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Author: Sprocket318 One star, 50 posts Old School Fool Add to my Favorite Fools Ignore this person (you won't see their posts anymore) Number: of 211  
Subject: Book Review by Me Date: 5/10/2004 3:38 PM
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Recommendations: 3

Dear Candlestick People (all 3 of us):
I just received my very own copy of Japanese Candlestick Charting Techniques: Second Edition by Steve Nison this weekend. I highly recommend it. I recommend it SO much that I believe you should throw out your copy of Candlestick Trading by Steve BIGALOW (that's if you have a copy). In my opinion, Bigalow's explanation of candlesticks are incomplete. I feel like he read Nison's book and simply abridged the concepts.
As you know, I have been posting candlestick readings with crappy results. I strongly believe that this was due to the incomplete writings of Bigalow. For example, Bigalow lists the major patterns with brief explanations. In doing so, he fails to stress important aspects of a pattern. A hammer for instance, is a useless symbol unless it is reinforced by a secondary symbol. In addition, a hammer with windows can mean something completely different. What I like about Nison's book is how he refers back to previously taught symbols. In addition, he explains how some symbols are more significant than others and how patterns can be negated by other patterns.
Conceptually, Nison differs from Bigalow because he stresses the overall picture rather than the specific patterns. Nison fully illustrates how some candlesticks may not fit a pattern EXACTLY, but how they can still be useful in determining trends. He likes using examples and he sometimes points out patterns that may be mistaken as a pattern, but he explains why they are not. THOROUGH THOROUGH THOROUGH.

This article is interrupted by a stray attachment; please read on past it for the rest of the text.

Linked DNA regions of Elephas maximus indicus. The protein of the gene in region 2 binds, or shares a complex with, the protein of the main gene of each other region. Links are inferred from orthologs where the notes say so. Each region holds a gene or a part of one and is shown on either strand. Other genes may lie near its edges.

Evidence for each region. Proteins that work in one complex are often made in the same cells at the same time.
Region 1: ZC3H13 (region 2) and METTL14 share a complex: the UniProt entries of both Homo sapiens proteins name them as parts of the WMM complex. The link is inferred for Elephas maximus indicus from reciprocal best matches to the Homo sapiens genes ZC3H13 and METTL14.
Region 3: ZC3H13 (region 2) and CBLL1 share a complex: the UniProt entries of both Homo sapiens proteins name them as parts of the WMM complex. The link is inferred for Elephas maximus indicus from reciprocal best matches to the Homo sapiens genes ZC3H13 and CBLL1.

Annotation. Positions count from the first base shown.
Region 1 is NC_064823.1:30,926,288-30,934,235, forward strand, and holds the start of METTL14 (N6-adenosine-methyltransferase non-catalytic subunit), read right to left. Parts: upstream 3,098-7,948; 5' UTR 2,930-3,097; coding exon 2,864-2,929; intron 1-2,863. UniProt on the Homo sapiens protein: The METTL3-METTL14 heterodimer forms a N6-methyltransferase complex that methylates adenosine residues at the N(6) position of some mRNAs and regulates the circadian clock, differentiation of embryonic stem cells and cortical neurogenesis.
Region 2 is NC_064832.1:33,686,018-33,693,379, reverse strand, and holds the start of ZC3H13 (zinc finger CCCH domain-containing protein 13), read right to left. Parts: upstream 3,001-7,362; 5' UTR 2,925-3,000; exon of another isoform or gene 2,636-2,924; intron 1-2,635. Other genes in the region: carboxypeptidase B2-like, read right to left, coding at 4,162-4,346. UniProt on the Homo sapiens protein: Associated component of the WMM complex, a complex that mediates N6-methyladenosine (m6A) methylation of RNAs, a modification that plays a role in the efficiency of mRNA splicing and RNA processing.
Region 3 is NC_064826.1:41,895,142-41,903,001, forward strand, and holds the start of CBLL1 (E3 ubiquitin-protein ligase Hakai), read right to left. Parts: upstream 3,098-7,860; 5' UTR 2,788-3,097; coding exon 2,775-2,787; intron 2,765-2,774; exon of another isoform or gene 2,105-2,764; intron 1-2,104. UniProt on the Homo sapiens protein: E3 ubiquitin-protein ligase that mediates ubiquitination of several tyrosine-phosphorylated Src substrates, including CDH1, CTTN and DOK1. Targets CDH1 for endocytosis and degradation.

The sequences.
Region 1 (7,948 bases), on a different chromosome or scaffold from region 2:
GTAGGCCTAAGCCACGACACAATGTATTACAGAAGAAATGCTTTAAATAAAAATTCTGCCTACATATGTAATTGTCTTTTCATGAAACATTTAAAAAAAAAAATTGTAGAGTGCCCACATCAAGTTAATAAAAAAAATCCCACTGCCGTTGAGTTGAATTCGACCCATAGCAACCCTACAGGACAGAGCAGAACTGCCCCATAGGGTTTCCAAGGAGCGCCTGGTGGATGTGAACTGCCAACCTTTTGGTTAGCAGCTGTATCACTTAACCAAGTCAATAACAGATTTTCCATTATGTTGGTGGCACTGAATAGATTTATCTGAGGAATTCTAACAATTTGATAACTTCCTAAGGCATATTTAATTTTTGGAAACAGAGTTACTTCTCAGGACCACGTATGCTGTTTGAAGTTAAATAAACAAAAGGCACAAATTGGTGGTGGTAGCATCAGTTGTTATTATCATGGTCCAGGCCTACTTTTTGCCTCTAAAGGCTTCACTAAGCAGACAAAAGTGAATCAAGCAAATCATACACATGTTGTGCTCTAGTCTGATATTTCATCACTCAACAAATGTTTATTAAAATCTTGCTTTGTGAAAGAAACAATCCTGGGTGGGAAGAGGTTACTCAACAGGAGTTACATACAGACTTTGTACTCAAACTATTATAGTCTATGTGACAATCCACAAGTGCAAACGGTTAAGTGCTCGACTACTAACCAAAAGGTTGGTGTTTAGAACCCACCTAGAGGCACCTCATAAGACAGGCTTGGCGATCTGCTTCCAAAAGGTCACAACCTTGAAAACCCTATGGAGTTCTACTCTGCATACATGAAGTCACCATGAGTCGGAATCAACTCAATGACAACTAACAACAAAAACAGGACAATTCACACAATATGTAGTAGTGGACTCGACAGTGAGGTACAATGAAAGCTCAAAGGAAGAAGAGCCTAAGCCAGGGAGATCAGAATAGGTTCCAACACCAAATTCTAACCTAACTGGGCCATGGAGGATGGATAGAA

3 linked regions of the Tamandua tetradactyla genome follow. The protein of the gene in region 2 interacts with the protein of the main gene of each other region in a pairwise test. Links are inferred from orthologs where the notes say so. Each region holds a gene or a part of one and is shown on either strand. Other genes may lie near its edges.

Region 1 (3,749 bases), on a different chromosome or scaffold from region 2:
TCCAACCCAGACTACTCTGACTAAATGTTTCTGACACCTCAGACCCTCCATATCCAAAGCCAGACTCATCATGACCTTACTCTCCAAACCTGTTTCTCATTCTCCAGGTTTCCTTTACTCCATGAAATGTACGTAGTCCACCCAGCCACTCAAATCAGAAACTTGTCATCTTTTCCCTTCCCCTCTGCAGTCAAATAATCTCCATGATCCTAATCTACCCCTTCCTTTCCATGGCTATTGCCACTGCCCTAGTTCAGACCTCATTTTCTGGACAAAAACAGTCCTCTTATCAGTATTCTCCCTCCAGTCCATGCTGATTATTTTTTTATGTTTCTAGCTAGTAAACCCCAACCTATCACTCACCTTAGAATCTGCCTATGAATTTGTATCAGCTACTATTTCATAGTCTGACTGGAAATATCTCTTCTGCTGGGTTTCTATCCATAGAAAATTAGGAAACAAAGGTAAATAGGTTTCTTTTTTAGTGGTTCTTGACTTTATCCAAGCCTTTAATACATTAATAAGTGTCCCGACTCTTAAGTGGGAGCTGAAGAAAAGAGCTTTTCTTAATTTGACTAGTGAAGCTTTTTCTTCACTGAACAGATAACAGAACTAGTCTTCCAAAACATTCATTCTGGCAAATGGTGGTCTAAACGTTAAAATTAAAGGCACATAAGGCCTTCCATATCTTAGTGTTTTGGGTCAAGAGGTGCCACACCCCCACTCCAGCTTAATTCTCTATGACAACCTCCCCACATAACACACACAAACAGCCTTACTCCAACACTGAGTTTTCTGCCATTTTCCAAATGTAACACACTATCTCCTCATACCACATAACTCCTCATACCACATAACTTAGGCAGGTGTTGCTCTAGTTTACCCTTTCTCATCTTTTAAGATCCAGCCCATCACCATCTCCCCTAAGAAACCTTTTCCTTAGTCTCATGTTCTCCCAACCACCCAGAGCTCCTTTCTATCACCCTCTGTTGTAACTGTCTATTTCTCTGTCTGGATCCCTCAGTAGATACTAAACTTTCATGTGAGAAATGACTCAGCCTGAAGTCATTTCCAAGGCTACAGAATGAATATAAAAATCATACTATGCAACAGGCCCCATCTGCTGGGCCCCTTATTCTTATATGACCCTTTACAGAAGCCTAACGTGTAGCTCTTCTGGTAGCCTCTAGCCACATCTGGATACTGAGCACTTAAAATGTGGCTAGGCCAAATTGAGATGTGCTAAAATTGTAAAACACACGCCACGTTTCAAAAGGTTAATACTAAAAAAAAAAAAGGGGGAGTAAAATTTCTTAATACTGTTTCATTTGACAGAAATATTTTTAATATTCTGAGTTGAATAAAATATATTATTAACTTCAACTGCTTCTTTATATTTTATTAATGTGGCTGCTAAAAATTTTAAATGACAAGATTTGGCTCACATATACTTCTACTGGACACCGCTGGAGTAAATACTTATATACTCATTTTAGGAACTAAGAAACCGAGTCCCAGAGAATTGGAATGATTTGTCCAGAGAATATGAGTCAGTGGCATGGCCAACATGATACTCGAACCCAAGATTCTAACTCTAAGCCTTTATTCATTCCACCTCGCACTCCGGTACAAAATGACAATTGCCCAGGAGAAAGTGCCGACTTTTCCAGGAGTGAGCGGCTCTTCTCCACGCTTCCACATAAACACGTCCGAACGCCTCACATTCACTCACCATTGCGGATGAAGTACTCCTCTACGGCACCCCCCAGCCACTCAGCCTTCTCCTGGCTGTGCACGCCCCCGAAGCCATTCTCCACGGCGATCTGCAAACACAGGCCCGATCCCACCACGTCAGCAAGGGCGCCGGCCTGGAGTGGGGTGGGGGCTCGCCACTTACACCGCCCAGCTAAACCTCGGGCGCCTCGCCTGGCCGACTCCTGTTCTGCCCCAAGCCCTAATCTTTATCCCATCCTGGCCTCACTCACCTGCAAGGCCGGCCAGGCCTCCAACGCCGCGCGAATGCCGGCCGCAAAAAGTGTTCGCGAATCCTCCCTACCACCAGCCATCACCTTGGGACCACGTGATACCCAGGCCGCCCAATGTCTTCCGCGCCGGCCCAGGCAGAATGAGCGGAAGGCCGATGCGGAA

I only have one minor complaint about this book. Throughout the book, especially in the beginning, he will make reference to symbols he had not yet explained. He usually says that he will explain it in future chapters, but it could be a pain. For instance, he will point out DOJIs but the chapter on DOJI's is 5 chapters later. I say, "Bare with it". If you already have some experience with candlesticks, it won't be that much of a problem. If you don't have experience, stick with it because the thorough explanations are worth the minor setback.

Sprocket

P.S. I suppose you can keep your old Bigalow book for a quick listing of patterns, but I personally think the complete version is safer/better.
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